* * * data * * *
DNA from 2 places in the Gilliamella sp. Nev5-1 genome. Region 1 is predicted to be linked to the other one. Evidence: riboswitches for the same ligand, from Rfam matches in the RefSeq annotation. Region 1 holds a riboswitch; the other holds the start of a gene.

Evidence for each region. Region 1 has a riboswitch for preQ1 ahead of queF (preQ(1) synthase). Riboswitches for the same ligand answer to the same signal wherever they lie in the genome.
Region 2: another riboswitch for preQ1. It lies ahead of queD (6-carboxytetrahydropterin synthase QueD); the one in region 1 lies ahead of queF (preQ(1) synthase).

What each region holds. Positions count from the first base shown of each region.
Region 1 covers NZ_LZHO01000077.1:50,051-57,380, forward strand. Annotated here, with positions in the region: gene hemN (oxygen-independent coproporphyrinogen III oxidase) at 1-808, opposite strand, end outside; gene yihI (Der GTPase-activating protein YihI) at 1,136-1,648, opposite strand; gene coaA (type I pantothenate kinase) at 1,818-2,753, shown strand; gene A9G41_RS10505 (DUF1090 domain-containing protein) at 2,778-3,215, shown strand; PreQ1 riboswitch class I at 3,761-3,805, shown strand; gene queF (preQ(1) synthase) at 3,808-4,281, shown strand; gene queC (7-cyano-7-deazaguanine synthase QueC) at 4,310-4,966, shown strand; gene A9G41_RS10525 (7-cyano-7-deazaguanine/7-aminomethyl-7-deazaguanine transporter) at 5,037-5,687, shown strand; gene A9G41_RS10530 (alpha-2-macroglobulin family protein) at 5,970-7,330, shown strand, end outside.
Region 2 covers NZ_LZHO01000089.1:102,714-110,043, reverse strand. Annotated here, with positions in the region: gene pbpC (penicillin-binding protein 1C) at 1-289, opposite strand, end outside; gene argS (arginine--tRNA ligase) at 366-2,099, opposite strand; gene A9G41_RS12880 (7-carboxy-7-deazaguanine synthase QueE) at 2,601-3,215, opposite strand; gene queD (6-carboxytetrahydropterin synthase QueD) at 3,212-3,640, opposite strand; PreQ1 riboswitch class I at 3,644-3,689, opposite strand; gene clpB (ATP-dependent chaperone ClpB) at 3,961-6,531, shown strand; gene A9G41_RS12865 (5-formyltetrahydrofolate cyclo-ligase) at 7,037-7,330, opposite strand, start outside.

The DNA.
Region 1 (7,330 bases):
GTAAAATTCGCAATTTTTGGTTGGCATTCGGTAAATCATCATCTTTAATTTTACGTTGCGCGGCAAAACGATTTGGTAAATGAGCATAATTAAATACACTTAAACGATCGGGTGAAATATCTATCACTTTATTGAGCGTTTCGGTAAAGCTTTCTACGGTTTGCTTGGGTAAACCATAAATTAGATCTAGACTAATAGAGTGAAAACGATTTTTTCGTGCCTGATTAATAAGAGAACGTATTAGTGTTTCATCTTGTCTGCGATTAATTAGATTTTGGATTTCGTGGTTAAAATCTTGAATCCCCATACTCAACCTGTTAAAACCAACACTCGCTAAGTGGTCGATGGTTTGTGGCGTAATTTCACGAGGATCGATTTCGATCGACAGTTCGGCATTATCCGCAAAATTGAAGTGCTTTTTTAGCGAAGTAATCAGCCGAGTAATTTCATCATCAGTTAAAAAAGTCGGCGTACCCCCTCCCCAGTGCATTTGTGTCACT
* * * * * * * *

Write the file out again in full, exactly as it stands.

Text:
DNA from 2 places in the Gilliamella sp. Nev5-1 genome. Region 1 is predicted to be linked to the other one. Evidence: riboswitches for the same ligand, from Rfam matches in the RefSeq annotation. Region 1 holds a riboswitch; the other holds the start of a gene.

Evidence for each region. Region 1 has a riboswitch for preQ1 ahead of queF (preQ(1) synthase). Riboswitches for the same ligand answer to the same signal wherever they lie in the genome.
Region 2: another riboswitch for preQ1. It lies ahead of queD (6-carboxytetrahydropterin synthase QueD); the one in region 1 lies ahead of queF (preQ(1) synthase).

What each region holds. Positions count from the first base shown of each region.
Region 1 covers NZ_LZHO01000077.1:50,051-57,380, forward strand. Annotated here, with positions in the region: gene hemN (oxygen-independent coproporphyrinogen III oxidase) at 1-808, opposite strand, end outside; gene yihI (Der GTPase-activating protein YihI) at 1,136-1,648, opposite strand; gene coaA (type I pantothenate kinase) at 1,818-2,753, shown strand; gene A9G41_RS10505 (DUF1090 domain-containing protein) at 2,778-3,215, shown strand; PreQ1 riboswitch class I at 3,761-3,805, shown strand; gene queF (preQ(1) synthase) at 3,808-4,281, shown strand; gene queC (7-cyano-7-deazaguanine synthase QueC) at 4,310-4,966, shown strand; gene A9G41_RS10525 (7-cyano-7-deazaguanine/7-aminomethyl-7-deazaguanine transporter) at 5,037-5,687, shown strand; gene A9G41_RS10530 (alpha-2-macroglobulin family protein) at 5,970-7,330, shown strand, end outside.
Region 2 covers NZ_LZHO01000089.1:102,714-110,043, reverse strand. Annotated here, with positions in the region: gene pbpC (penicillin-binding protein 1C) at 1-289, opposite strand, end outside; gene argS (arginine--tRNA ligase) at 366-2,099, opposite strand; gene A9G41_RS12880 (7-carboxy-7-deazaguanine synthase QueE) at 2,601-3,215, opposite strand; gene queD (6-carboxytetrahydropterin synthase QueD) at 3,212-3,640, opposite strand; PreQ1 riboswitch class I at 3,644-3,689, opposite strand; gene clpB (ATP-dependent chaperone ClpB) at 3,961-6,531, shown strand; gene A9G41_RS12865 (5-formyltetrahydrofolate cyclo-ligase) at 7,037-7,330, opposite strand, start outside.

The DNA.
Region 1 (7,330 bases):
GTAAAATTCGCAATTTTTGGTTGGCATTCGGTAAATCATCATCTTTAATTTTACGTTGCGCGGCAAAACGATTTGGTAAATGAGCATAATTAAATACACTTAAACGATCGGGTGAAATATCTATCACTTTATTGAGCGTTTCGGTAAAGCTTTCTACGGTTTGCTTGGGTAAACCATAAATTAGATCTAGACTAATAGAGTGAAAACGATTTTTTCGTGCCTGATTAATAAGAGAACGTATTAGTGTTTCATCTTGTCTGCGATTAATTAGATTTTGGATTTCGTGGTTAAAATCTTGAATCCCCATACTCAACCTGTTAAAACCAACACTCGCTAAGTGGTCGATGGTTTGTGGCGTAATTTCACGAGGATCGATTTCGATCGACAGTTCGGCATTATCCGCAAAATTGAAGTGCTTTTTTAGCGAAGTAATCAGCCGAGTAATTTCATCATCAGTTAAAAAAGTCGGCGTACCCCCTCCCCAGTGCATTTGTGTCACT